Titanium for a tool watch is a good combination. The dull gray of a blasted titanium finish offers the ruggedness and no-nonsense sobriety that a tool watch cries for, while the lightness of the material allows a sizable and chunky device to be worn effortlessly. At this point in 2021 it’s no surprise to see another integrated bracelet being thrown into the mix too. With the debut watch from Arken ticking all of these boxes, what is going to set it apart?
On first glance the Instrumentum looks every bit a hefty tool watch, but at 40mm in diameter this debut offering is actually pretty compact. The specs stack up pretty well too; its dive watch appearance is backed up by 300m of water resistance, a screw-down crown and a ratcheting clasp. The grade 2 Titanium has also been treated to bump the harness up to 600 Vickers. The brawny styling borders on the excessive, though this is probably reigned in somewhat by the very reasonable case size. The 40mm diameter is the measurement across the bezel so does not include the ‘wings’ which extend beyond the case on the left hand side and form the crown guard on the right.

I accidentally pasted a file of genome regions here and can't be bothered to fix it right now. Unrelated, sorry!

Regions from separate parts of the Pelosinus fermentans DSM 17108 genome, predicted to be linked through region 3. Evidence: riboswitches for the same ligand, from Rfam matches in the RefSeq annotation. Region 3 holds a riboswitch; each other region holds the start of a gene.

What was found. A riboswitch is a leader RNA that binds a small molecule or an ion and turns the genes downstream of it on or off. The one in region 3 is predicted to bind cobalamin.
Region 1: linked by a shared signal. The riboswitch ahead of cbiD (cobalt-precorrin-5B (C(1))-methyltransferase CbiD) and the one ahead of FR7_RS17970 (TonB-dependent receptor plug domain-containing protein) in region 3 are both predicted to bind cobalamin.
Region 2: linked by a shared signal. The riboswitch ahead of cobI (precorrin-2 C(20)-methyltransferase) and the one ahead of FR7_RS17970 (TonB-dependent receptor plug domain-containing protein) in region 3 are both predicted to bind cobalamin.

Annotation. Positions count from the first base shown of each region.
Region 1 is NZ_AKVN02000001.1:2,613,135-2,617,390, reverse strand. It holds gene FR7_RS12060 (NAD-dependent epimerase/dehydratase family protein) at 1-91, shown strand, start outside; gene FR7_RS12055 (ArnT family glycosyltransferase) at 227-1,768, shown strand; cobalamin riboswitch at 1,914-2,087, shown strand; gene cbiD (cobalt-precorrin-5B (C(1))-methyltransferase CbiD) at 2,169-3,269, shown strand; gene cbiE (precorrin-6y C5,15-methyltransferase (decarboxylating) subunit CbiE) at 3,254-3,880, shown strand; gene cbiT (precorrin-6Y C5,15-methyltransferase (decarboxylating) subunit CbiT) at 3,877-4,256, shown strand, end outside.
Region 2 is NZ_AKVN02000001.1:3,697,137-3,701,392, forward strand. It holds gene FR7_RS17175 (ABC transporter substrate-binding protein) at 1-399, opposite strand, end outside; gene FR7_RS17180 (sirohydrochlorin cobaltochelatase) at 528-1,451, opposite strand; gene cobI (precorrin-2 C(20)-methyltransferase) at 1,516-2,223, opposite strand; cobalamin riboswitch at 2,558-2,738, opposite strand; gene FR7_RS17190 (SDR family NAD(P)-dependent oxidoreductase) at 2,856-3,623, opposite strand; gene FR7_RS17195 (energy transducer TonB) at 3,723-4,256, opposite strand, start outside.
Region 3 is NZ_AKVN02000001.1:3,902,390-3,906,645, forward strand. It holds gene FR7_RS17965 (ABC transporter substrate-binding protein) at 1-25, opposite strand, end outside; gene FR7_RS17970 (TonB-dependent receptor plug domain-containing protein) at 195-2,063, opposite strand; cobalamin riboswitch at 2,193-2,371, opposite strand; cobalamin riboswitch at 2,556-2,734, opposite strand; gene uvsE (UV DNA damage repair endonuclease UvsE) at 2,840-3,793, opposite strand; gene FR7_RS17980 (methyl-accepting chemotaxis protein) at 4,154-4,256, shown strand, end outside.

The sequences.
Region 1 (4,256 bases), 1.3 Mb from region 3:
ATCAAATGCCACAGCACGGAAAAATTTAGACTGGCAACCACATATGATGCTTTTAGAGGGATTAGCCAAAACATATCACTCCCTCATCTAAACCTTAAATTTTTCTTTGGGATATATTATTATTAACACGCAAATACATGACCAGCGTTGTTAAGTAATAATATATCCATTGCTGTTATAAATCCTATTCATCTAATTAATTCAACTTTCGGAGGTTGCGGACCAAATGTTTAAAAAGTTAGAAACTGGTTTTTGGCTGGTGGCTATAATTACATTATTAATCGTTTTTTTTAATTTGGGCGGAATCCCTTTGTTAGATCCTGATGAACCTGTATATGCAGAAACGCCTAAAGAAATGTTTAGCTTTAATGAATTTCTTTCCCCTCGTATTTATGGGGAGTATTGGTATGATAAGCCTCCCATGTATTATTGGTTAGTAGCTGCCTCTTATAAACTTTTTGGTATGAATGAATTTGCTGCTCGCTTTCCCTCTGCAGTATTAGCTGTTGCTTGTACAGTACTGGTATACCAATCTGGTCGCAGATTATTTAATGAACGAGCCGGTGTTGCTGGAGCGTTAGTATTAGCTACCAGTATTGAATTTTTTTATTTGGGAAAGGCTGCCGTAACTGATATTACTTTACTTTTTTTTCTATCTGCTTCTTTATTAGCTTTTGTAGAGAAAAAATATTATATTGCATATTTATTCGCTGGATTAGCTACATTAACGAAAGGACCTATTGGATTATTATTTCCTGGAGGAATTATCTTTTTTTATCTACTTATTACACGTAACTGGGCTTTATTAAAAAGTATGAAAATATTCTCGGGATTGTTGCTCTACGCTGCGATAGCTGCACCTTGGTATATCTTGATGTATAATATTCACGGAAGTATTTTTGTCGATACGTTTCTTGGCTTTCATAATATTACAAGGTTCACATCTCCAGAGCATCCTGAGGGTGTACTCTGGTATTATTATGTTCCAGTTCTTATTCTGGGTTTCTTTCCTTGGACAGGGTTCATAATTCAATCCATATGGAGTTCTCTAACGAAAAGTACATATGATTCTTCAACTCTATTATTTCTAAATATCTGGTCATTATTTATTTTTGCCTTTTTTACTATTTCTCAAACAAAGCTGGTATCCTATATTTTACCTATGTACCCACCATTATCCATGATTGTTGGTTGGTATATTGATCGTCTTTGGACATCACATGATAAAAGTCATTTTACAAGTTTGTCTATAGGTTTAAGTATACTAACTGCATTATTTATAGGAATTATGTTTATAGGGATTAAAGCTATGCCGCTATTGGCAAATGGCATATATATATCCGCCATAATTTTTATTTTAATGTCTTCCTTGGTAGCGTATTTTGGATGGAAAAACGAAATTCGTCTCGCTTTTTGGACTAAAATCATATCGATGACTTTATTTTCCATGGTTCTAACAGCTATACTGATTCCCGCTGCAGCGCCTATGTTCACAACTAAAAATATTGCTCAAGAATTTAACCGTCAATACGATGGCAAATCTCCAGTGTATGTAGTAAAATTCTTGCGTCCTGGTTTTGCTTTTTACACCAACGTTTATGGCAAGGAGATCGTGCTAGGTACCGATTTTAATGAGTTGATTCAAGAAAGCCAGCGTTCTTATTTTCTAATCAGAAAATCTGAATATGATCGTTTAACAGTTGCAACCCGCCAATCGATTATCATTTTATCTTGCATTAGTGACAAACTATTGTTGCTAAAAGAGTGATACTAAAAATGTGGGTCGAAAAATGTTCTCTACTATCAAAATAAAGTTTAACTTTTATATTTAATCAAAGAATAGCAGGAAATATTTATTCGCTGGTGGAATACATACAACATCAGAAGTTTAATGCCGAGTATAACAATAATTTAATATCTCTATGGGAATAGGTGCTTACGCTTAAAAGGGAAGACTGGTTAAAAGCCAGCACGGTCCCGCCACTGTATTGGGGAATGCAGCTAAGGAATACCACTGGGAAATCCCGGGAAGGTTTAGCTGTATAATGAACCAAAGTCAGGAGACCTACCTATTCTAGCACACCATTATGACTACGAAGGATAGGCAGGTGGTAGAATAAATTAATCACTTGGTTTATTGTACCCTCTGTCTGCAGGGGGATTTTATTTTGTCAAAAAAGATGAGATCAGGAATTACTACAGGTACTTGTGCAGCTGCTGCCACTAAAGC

Exactly how a watch looks on the wrist owes a lot to the balance between bezel and dial too, and there’s a lot of bezel on show. The fully graduated bezel is a single piece of titanium (rather than markings printed on an insert of a different material) with thick-cut teeth, and the heavily tapering bracelet continues the aggressive styling with the same link pattern seen on the Vacheron Constantin Overseas. Tapering bracelets ordinarily offer great levels of comfort, so it’s clear that Arken are going to great lengths to make this a very wearable, and capable, tool watch.
The monochrome dial of the Instrumentum is just as bold as its surroundings, though the shapes here are a little softer with large BGW9-filled hour markers in either circular or teardrop form. The rounded tip of the second hand receives the same C3 Superluminova as the bezel pip. The handset looks as though it attempts to bridge the gap between the forceful case lines and the rounded dial markings, though some may find the three distinct hand shapes slightly jarring as a group.
Inside the Arken Instrumentum is the automatic Miyota 9015 – a movement now well known for its efficient winding, good power reserve and reasonable accuracy out of the box. As you’ll note from the images, Arken have opted to place the date window in place of the six o’clock marker to keep the symmetry of the design, and retained a white background for readability.
My first impressions were of a slight hodge-podge of styles and influences from the Patek Nautilus ‘wings’, a Vacheron inspired bracelet, a dial filled with large lume-plots and all of that wrapped up in an aggressive titanium case. When that package is revealed to be quite reserved in scale, it suddenly feels like the Arken Instrumentum could be a very wearable watch. Preorders are due to being on 15 September with prices starting at $500. Arken.